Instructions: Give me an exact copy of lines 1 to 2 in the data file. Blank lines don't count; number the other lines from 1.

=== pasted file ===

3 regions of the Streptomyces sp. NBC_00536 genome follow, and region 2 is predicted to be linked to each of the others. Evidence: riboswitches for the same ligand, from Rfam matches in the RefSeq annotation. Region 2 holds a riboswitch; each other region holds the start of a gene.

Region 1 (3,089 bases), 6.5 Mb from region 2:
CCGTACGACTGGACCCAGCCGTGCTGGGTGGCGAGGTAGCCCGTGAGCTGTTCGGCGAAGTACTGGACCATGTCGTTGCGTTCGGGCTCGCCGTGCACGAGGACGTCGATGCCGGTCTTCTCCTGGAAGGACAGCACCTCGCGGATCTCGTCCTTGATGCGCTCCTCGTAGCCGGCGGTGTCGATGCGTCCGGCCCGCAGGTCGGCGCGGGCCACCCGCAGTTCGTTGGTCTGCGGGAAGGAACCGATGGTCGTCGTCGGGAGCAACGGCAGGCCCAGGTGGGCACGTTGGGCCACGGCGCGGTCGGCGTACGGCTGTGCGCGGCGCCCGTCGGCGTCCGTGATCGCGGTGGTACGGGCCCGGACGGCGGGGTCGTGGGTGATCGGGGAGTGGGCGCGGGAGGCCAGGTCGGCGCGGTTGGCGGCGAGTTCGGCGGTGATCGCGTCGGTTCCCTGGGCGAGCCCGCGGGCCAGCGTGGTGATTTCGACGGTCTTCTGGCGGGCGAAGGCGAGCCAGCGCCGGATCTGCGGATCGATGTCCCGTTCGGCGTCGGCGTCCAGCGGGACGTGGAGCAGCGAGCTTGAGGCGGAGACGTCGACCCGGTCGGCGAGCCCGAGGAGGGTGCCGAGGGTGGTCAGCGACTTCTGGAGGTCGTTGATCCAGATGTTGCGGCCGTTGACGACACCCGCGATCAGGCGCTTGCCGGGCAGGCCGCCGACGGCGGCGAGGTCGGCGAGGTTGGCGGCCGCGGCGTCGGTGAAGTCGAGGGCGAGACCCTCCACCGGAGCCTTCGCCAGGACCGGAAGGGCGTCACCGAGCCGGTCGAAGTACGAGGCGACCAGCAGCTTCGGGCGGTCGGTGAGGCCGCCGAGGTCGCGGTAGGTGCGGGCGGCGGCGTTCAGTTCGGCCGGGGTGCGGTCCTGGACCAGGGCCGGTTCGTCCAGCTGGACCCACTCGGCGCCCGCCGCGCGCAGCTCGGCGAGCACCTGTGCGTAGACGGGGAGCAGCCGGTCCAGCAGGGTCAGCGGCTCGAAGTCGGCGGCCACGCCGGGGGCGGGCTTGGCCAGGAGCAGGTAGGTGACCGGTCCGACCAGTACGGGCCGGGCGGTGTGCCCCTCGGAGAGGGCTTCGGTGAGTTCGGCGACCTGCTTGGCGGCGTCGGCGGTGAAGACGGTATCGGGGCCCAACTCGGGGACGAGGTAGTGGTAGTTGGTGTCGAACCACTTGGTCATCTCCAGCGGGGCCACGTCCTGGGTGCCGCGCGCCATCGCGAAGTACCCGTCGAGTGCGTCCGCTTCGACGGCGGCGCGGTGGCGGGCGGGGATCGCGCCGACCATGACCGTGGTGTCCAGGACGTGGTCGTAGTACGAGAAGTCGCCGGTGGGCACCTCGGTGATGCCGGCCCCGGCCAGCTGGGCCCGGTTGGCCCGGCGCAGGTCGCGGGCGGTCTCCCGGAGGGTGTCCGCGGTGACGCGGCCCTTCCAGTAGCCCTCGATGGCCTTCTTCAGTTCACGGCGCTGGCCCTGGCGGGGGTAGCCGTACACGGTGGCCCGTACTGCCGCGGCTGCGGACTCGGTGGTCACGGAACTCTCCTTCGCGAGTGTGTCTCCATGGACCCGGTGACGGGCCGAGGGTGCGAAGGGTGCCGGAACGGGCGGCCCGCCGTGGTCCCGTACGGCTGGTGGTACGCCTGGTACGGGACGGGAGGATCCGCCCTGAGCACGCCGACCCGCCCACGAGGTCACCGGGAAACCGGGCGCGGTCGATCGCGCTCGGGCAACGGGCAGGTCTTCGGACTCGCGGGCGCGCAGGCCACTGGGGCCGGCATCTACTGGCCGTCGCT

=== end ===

3 regions of the Streptomyces sp. NBC_00536 genome follow, and region 2 is predicted to be linked to each of the others. Evidence: riboswitches for the same ligand, from Rfam matches in the RefSeq annotation. Region 2 holds a riboswitch; each other region holds the start of a gene.

Region 1 (3,089 bases), 6.5 Mb from region 2: